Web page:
OPELOUSAS — The St. Landry School Board voted Thursday to keep open until at least May an Opelousas elementary school the state has declared to be academically unacceptable for four consecutive years.
District school officials, parents and board members discussed the problems confronting Creswell Elementary for nearly two hours before the board voted 7-4 against closing the school and sending the 215 students now enrolled there to other parish campuses.
Most parents who spoke said they were against moving their children to other campuses less than a month after school started.
Interim superintendent Joseph Cassimere before the board’s vote recommended making Creswell a virtual academy school that blends a home school plan with the option of students attending regular classes.
School improvement facilitator Angela Cassimere told the board in a presentation before the vote that Creswell’s declining test scores have made the school eligible to be included in the state’s recovery district plan.
Angela Cassimere is married to school board member Raymond Cassimere. Raymond and Joseph Cassimere are brothers.
The school’s eligibility for the state’s recovery district plan means the State Department of Education could take over Creswell, which is located less than 200 yards from the district’s administrative office, Angela Cassimere said. The state could convert it to a charter school or virtual school campus, possibly run by administrators unconnected to St. Landry’s school district, she said.
Angela Cassimere said the Opelousas area district is an obvious target of state school officials since North Elementary, Opelousas Junior High, Southwest Elementary and South Street Elementary located inside the city, had state performance test scores that gave the schools grades of “F” for the 2011-12 session.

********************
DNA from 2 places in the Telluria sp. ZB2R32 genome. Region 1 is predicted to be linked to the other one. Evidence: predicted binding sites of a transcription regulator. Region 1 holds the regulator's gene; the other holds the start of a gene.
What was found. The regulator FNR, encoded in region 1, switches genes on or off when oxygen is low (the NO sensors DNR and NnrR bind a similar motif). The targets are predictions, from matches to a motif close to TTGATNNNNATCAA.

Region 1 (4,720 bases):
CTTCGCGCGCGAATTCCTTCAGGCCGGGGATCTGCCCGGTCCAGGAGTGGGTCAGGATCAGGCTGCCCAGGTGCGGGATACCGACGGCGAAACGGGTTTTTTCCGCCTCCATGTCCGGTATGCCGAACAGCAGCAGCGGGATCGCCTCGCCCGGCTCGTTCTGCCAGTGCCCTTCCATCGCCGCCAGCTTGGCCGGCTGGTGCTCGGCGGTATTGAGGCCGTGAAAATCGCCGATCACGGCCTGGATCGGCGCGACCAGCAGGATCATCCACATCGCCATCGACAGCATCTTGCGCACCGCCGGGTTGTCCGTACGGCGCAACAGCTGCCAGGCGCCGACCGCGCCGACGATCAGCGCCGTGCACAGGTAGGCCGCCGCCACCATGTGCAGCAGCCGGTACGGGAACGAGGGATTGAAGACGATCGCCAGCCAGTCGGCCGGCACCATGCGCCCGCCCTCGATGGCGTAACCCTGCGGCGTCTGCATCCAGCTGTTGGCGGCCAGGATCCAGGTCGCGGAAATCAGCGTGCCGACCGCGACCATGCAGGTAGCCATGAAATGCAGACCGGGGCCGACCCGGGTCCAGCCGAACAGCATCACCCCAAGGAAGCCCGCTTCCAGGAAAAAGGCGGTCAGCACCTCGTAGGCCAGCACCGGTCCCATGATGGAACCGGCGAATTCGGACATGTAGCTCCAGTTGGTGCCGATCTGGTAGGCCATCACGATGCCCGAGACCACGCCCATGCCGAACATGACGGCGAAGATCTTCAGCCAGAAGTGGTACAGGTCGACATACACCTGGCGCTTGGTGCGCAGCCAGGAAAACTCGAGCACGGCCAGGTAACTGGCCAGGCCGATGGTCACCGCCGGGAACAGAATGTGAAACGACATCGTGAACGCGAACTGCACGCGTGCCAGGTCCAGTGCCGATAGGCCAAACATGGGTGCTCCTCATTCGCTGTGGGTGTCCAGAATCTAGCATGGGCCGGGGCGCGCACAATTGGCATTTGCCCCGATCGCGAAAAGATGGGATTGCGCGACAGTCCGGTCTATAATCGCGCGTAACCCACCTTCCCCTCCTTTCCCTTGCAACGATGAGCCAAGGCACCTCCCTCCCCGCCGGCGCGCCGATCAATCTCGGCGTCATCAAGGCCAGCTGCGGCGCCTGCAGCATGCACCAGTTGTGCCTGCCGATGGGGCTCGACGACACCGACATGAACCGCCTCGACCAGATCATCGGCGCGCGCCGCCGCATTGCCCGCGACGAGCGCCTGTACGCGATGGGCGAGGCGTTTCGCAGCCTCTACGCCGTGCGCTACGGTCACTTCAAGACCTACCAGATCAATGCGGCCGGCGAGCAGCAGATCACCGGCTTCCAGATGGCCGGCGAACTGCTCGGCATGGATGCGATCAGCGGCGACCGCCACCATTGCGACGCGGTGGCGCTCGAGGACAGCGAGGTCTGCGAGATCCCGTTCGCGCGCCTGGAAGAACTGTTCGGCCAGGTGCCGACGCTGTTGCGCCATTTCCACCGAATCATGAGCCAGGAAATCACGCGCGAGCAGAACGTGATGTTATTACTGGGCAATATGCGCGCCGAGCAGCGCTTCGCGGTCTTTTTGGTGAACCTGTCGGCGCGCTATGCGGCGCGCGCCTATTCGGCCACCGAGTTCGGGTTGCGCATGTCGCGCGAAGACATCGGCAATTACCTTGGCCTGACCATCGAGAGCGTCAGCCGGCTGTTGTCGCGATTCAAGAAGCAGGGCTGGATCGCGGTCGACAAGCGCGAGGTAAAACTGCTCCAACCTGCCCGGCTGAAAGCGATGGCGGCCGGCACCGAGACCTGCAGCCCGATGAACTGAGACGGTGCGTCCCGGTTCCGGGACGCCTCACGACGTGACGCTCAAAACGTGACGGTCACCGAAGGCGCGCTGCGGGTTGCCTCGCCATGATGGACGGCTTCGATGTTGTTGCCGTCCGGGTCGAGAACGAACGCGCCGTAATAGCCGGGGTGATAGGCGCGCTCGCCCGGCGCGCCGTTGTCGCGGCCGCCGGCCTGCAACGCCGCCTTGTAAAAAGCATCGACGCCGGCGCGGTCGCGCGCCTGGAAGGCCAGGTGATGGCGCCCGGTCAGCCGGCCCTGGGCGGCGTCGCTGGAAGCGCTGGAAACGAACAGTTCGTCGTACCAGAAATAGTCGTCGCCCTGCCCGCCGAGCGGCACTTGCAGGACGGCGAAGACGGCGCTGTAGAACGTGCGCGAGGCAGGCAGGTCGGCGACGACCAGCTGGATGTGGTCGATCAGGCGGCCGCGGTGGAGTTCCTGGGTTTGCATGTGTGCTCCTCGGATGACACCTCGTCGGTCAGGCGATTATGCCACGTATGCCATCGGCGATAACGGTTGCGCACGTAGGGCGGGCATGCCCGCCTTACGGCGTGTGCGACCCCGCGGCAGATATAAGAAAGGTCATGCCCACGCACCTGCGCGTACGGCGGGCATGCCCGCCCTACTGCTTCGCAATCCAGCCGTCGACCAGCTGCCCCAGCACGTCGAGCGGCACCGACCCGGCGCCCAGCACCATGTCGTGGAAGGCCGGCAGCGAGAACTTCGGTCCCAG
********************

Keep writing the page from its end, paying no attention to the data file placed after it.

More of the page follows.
Data presented to the School Board show that scores for Creswell, which includes students from kindergarten through sixth grade, have plummeted steadily since 2003-04, when the school scored a 79.5.
This past year, Creswell received a failing score of 54.6 and Cassimere said she doubted that the scores at the end of this year would show much improvement.
School officials at the meeting said nearly all of Creswell’s students come from low-income households and that administrative turnover has been high, with five principals in as many years.
Creswell Principal Kay Victorian told the board that the parents of students who attend Creswell feel that their children should be allowed to finish the school year at the school before any changes are made.
“Don’t play with their lives a month at a time,” Victorian said.
Voting to keep Creswell open were Anthony Standberry, Charles Ross, John Miller, Huey Wyble, Quincy Richard, Roger Young and Josie Frank.
Those voting no were Raymond Cassimere, Candace Gerace, Harry Fruge and board president Kyle Boss.
Ronald Carriere did not attend the meeting.
In other business, the names of five applicants for superintendent were announced at the start of the meeting.
The applicants include Joseph Cassimere, Port Barre High Principal William Duplechain, and supervisor of child welfare Edward Brown. Also seeking the position are Stephensville Elementary principal Daniel Rawls and Lafourche Parish supervisor of special education Charles Michel.
The board set a Sept. 8 meeting date to interview candidates beginning at 4 p.m., with the selection to be made Sept. 26.
The district has been without a superintendent since November, when Michael Nassif resigned.